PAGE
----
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I have a shed that I use a padlock to secure. The last lock I had lasted a year before failing. It cost about $40. My wife prefers combination so she won't need her keys just to work in the yard.

I can't find a good quality, weather proof combination lock in the US, can anyone help?


locked by BMitch Feb 27 at 14:46

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If this question had been asked today, it would be closed as shopping related or product recommendation. It should not be used as an on-topic reference for questions asked today. –  BMitch Feb 27 at 14:48

4 Answers 4

up vote 2 down vote accepted

I installed this about a year ago, it's holding up well - no discoloration - (though we haven't had much rain either). It's stainless steel and feels well built. It's not weather proof, but I hope to get far more than a year out of it.

Amazon Link

Master Lock Link

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Thanks! I just bought it from Amazon. –  mmcglynn Nov 3 '11 at 11:29
To follow up on this point, I did order and receive this lock (about $22). It would not open per the instructions and is of such poor quality that I returned it. I will be looking for something of better quality. –  mmcglynn Nov 14 '11 at 16:50
@mmcglynn I'm really sorry it didn't work out for you. Please feel free to uncheck my answer, and please add an answer if you find a better lock. –  Steve Jackson Nov 14 '11 at 17:20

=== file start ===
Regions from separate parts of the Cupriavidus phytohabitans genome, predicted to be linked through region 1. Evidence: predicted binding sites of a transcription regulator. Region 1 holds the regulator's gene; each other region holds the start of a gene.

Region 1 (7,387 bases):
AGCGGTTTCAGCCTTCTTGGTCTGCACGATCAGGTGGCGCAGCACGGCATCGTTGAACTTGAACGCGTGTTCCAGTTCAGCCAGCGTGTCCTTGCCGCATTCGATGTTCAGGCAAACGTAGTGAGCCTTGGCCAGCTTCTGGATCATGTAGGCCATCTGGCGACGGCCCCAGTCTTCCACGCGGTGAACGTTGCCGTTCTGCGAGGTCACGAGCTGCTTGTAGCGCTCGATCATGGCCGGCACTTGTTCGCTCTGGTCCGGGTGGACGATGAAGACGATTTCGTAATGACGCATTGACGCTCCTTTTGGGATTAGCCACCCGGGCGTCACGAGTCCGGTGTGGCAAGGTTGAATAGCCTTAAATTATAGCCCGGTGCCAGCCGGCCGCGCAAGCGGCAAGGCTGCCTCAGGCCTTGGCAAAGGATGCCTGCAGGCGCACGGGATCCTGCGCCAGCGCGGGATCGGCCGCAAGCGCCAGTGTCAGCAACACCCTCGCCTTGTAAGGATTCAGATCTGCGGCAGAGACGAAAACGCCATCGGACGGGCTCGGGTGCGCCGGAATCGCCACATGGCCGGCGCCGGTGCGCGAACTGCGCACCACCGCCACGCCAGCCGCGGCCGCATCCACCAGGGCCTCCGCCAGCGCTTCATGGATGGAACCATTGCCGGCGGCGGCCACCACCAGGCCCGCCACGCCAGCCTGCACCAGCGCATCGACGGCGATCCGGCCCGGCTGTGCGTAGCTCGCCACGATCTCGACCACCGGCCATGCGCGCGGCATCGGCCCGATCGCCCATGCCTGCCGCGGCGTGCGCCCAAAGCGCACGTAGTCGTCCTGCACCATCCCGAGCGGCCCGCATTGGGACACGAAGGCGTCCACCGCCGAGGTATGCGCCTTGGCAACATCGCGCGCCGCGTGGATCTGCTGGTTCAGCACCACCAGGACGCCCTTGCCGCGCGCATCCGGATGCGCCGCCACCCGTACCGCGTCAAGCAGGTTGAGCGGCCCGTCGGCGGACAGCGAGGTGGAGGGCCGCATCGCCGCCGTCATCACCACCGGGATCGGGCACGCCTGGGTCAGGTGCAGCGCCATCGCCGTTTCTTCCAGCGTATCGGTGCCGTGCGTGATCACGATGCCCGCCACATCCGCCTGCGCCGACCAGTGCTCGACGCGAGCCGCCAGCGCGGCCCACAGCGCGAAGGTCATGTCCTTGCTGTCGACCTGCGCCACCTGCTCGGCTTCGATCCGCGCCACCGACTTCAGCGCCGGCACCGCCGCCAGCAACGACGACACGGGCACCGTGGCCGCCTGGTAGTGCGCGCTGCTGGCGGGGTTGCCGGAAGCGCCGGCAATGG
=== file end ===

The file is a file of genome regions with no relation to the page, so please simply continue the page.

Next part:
No worries. I bought a Stanley lock (…), we'll see if it is any better. –  mmcglynn Nov 16 '11 at 14:50

I've had a cheap MasterLock for over a decade on my shed and it's not showing any signs of wear. Only downside is that they've been known to have a security flaw (a little internet searching will describe how to determine the combination with only a little trial and error). After a storm, I turn it sideways and the water just pours out, so it's definitely exposed to the elements.


For harsh elements, you may also want to look at an outdoors or boating store. Their locks are usually designed to resist salt water exposure:

marine lock

Good tip on the boating store. You're not likely to find a more extreme environment. –  Doresoom Nov 2 '11 at 20:56
The Sesamee Locks seem to have good reviews on Amazon too. Several of the reviewers mention using them outside without any problems. (Note I have no affiliation with the brand, just doing some consumer research here.) –  Doresoom Nov 2 '11 at 21:07

You could get a cover for the padlock, something like the Padlock Saver.

enter image description here

There are also hasps available that have built in covers, like this.

enter image description here

I've also seen solutions as simple as attaching a thick piece of rubber to the door/wall, just above the lock to keep it covered.


There is a new lock by ABUS. It's a bit on the expensive side but it's been holding quite well this winter. Mind you, it rained quite a lot this year in London. It's ABUS 190CS/60mm Heavy Duty. A combination padlock as I have a problem with remembering where I put my keys. Good luck


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